By USPA Site Director & Science Teacher, Craig Roderick
The technology of online course delivery has certainly come a long way since the first “distant” learning option almost three hundred years ago, in Boston, Massachusetts. According to godistancelearning.com, “the first record of a systematic distance learning program by mail dates to 1728, when Caleb Phillips advertised a correspondence course for shorthand in the Boston Gazette”. Imagine this for a moment; upon completion of your cumulative final in 1728, you walked, or, if fortunate enough, took a ride on the back of a horse in order to deliver your final project to the post office for forwarding to Mr. Phillips. What environmental, political, societal, or technical conditions existed then which could possibly lead to a damaged, destroyed, or lost final project? Certainly a myriad of risks applied to the overall percentage of success or failure of a student’s ultimate goal of completing the course with certification. For example, the horse upon you were riding could lose a shoe and refuse to walk or ride any further. Or, perhaps a heavy rain began as you were well into your journey-certainly no apps to check weather back then! As the rain seeps into your knapsack containing that very coveted final project, you unknowingly arrive at the post office with a wet-soaked lump of pulp and running ink. After the initial disappointment and overall malice towards all things which seemed to have ruined your life for the time being, perhaps a personal assessment of your experience would accompany your thoughts as you, and your horse, tails tucked under, prodded your way back home. One might ask, “is this an opportunity lost”? “Would the entire semester’s work be ruined”? “Why did it have to rain so hard”? Today of all days!? Or, “how did the shoe come off-it wasn’t meant to be changed for at least another day, maybe two”?
As your inner thoughts begin to shift from blame, as human nature tends to do, a more constructive approach may begin to formulate. Slightly more refined ideas and conclusions may set in. Certainly I am not leaning entirely on the basic premise of psychological rationalization based on negative circumstances which lead to unintended poor results. That would be called an “excuse”. An excuse will shift blame of an incident away from responsibility for it. Meeting our thoughts using the example above, perhaps the downtrodden student who lost their final project in this case may decide to make the next moment “right”. Perhaps, this student can shift a negative thought to a positive one by acknowledging the process which led to this one, single, failure. A failure representing a simple moment in time, not to define him or her, but to assist as a step up in the long journey over the course of an academic career. In this process, this student can then admit, “I should have changed that shoe at least two days ago!”. In this process, a person can deduce “I was in a rush, and didn’t take care of my schoolwork as I should have, rain or no rain”. Or, even better, conclude that “wait-my relationship with Mr. Phillips (or Mr. Kuiper, Mrs. Dalke, Mr. Roderick, Mrs. Richard, Ms. Rhoss, Mrs. Eoll, Ms. McElroy….you get the point, right?) is strong enough to overcome this”! In 1728, this student would write a new letter immediately to his instructor and explain the situation with complete honesty, openness, and a recognition of some personal responsibility which led to this one incident.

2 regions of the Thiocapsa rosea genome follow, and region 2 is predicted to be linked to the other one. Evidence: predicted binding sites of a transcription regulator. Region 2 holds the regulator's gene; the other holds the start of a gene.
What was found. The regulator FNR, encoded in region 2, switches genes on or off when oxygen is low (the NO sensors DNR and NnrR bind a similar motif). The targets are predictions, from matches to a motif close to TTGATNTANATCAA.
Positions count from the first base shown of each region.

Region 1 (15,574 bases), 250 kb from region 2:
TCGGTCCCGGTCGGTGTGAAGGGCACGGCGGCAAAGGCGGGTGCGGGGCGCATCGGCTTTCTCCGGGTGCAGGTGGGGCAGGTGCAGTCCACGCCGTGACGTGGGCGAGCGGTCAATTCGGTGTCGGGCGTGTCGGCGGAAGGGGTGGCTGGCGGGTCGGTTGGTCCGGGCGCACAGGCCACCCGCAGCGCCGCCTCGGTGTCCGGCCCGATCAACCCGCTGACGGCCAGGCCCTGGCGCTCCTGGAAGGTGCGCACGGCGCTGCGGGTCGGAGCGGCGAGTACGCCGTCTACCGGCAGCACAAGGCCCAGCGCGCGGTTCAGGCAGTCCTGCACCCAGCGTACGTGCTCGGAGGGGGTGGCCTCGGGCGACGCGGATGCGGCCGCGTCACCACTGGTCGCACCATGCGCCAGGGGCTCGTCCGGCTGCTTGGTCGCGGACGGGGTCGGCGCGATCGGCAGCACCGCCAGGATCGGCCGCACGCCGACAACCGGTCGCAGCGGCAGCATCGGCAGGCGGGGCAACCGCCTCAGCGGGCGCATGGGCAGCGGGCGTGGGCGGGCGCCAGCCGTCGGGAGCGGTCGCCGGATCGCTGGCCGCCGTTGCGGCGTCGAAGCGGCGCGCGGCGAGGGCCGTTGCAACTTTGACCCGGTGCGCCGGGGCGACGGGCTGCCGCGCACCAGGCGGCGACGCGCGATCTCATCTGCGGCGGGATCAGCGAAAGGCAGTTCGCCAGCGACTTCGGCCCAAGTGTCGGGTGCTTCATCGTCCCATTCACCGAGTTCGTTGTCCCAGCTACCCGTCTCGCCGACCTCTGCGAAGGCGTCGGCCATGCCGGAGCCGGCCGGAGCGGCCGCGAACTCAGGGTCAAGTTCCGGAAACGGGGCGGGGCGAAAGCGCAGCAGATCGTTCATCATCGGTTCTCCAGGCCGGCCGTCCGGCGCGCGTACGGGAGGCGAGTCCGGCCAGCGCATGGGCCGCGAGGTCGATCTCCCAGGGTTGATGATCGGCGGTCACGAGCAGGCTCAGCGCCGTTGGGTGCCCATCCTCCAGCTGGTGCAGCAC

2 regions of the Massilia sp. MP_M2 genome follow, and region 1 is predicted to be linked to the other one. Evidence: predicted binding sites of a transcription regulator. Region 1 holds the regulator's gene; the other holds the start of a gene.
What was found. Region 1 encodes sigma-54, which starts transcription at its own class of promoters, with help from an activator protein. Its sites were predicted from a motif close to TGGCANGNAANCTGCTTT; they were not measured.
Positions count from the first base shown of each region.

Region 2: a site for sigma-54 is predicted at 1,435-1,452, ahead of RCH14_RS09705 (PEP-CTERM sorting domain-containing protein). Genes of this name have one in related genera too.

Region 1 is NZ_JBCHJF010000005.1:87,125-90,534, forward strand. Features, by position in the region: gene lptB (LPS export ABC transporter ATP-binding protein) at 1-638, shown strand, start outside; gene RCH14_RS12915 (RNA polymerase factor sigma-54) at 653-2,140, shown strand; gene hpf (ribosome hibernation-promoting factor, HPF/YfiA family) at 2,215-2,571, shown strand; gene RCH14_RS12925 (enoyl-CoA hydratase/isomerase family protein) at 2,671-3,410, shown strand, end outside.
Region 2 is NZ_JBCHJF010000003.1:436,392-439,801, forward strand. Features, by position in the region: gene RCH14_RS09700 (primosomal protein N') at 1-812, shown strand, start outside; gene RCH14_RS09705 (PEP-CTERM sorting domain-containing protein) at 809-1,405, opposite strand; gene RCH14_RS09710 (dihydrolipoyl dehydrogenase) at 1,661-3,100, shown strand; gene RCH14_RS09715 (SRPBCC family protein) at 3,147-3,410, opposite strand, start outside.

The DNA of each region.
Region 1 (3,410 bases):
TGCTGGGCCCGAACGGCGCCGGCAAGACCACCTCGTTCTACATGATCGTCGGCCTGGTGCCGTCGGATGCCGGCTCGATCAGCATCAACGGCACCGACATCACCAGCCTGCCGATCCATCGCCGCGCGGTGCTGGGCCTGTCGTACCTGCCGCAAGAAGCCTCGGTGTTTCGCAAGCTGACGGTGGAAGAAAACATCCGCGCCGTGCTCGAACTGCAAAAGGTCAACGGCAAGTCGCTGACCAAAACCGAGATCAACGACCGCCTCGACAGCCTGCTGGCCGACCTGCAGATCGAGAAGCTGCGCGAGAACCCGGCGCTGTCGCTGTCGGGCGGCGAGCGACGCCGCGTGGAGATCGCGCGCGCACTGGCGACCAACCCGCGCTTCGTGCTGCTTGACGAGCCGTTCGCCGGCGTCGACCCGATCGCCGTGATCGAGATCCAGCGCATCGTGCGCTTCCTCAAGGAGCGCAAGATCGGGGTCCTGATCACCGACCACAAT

Now we are getting somewhere! In 2020 and beyond, the capacity to fail is perhaps equal to it was even in 1728. Assuming “failure” is equally attainable and arguably less dangerous today at least as it applies to online, or “distance” education, let’s also assume some other concepts which, if acknowledged, will ultimately lead you in the right direction;
- Delays, false starts and interruptions are part of life-we must march on and challenge ourselves to overcome our obstacles
- USPA faculty and staff understand success due to the experiences we have had in our own lives-including the opportunity not only to fail, but to re engage in another way in order to achieve goals
- USPA faculty and staff support your drive as athletes and as scholars. You have demonstrated intrinsic motivation that catapults humans to succeed. Keep that up!
- You can be proud of your accomplishments but maintain a sense of responsibility to yourself. Do what you love for you.
- Be honest in your academic life. Working hard is often fruitful, and real learning is truly a gift that provides power
- Building your academic relationship with teachers, learning coaches, and mentors will translate into an incredibly diverse experience, if you allow it
Let’s finish by taking our 1728 student and simply replacing him or her with you, in June of 2020. On the cusp of, or completing your academic year, there are many emotions and thoughts to sift through. Joy (I am done!). Fear (What’s next??). Success (All my goals were met!). Failure (Some or none of my goals were met). All of these and more most likely pass through your mind depending on the day, the moment of the day, or will between now and your next academic or athletic new beginning. These and many more human thoughts will continue to do so throughout your life, and things will always be in a state of change. It’s all ok. As we get better at all things, so will you develop the skills and relationships which will propel your life forward with great momentum. Reach out to us often and with great genuine curiosity, and suddenly a name in text evolves into one of your human allies, assisting you in the journey. This summer and particularly next fall, come back to USPA faculty and staff, accept our mentorship, and lean on us. It’s what we live for, as I am sure Mr. Phillips would have appreciated greatly back then, even if it was only by mail. Have a great summer vacation!